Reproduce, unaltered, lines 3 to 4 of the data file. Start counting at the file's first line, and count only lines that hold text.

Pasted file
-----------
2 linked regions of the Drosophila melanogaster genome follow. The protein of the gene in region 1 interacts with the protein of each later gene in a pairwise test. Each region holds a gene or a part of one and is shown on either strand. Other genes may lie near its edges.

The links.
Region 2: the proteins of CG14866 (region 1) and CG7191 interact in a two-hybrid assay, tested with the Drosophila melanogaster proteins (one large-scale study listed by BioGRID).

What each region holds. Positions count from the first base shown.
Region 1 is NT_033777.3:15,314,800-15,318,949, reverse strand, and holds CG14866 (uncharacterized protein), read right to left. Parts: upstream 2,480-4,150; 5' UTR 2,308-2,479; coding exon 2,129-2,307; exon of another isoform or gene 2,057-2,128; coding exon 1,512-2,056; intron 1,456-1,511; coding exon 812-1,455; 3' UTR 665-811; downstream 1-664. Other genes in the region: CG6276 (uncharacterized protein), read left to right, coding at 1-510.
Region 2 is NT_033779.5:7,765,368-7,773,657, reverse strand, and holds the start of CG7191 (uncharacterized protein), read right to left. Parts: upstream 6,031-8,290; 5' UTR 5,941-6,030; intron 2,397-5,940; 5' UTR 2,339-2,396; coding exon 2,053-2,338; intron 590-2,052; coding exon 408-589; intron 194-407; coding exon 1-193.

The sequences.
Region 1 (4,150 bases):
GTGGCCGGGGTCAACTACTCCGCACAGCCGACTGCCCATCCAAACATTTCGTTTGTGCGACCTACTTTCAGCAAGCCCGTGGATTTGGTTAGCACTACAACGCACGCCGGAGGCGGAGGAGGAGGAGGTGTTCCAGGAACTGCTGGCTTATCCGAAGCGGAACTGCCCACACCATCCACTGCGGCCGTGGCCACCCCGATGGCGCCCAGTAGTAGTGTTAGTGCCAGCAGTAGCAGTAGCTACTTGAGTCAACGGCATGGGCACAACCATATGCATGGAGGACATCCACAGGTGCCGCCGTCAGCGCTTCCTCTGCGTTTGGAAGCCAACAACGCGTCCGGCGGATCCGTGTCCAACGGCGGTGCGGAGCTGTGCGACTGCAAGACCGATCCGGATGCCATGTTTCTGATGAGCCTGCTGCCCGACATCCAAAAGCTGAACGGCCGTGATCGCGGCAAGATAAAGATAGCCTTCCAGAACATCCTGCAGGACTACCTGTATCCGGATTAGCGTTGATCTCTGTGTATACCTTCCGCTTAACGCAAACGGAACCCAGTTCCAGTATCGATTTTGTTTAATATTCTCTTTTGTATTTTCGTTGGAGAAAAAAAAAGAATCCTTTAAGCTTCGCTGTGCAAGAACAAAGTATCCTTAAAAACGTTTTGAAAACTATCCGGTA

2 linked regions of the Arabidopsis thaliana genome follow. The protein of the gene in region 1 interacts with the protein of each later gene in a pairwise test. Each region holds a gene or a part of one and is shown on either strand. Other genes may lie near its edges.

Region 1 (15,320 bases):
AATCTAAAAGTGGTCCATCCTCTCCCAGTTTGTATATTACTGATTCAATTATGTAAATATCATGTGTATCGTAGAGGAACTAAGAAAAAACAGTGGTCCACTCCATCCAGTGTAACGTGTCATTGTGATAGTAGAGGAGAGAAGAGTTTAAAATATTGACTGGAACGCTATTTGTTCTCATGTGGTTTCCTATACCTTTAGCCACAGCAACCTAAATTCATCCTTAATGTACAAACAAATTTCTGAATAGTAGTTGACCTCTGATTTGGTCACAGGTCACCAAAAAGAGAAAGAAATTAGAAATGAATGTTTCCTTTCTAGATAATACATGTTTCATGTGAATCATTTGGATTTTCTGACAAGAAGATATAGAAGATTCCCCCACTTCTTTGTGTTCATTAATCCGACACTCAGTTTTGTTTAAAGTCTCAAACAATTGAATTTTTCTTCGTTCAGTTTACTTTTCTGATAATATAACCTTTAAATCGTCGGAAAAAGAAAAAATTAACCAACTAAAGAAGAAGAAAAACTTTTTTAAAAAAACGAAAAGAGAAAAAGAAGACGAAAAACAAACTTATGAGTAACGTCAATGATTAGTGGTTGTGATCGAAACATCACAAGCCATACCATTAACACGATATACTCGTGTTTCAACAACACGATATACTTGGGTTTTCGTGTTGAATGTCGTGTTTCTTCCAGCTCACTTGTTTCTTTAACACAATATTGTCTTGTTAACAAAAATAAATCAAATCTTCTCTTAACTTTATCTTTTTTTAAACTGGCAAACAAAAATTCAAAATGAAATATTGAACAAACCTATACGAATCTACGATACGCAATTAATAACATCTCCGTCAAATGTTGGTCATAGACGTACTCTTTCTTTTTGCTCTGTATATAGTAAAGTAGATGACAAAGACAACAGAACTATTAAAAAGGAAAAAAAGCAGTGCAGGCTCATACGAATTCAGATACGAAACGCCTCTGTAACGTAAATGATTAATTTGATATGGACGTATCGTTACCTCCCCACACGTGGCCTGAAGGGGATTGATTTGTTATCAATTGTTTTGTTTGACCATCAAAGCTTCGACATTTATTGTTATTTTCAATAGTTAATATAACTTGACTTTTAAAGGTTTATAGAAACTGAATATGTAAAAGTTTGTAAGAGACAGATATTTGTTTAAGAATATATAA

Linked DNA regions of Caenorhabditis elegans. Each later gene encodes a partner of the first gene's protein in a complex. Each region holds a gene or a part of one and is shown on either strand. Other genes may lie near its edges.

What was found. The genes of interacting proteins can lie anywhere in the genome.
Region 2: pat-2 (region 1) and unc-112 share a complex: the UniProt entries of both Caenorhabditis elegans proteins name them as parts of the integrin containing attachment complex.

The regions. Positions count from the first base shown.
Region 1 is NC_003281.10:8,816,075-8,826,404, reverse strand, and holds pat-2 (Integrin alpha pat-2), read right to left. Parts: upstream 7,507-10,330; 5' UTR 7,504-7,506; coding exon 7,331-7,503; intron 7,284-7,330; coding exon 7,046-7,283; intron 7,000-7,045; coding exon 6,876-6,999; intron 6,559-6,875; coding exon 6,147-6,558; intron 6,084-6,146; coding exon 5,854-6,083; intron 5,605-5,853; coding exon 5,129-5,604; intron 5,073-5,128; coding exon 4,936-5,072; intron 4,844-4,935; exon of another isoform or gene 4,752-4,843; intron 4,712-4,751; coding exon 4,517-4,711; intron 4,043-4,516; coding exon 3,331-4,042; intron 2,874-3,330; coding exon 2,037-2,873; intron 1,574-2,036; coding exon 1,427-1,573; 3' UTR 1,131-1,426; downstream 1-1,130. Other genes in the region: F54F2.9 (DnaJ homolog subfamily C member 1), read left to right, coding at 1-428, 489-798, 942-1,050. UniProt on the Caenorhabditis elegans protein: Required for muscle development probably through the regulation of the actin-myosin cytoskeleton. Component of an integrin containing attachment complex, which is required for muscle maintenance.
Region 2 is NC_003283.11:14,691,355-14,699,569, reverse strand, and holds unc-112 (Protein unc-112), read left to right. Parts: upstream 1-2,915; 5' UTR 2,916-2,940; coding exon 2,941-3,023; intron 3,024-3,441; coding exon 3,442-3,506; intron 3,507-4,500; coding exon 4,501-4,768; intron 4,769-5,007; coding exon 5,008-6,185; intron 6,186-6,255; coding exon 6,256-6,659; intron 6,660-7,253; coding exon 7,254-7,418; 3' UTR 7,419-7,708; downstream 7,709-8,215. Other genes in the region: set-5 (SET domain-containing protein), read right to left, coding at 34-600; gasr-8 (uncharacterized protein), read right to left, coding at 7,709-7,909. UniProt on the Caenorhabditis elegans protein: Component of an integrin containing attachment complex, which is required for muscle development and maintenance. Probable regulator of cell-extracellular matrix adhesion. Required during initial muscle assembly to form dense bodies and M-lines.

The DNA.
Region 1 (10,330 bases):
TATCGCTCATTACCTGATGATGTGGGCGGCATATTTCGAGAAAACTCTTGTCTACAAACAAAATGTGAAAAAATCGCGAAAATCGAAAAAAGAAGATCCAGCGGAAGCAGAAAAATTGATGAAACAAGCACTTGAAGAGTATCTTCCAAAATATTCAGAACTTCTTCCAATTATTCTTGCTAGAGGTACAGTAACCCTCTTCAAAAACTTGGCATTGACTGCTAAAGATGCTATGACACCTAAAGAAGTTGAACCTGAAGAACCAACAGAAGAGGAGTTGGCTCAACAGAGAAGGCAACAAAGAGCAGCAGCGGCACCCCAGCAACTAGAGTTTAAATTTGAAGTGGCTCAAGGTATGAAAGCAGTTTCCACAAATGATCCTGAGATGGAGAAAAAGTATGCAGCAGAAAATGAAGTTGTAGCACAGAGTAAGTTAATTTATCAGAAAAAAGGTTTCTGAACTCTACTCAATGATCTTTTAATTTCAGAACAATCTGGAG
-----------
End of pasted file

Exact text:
Region 2: the proteins of CG14866 (region 1) and CG7191 interact in a two-hybrid assay, tested with the Drosophila melanogaster proteins (one large-scale study listed by BioGRID).

What each region holds. Positions count from the first base shown.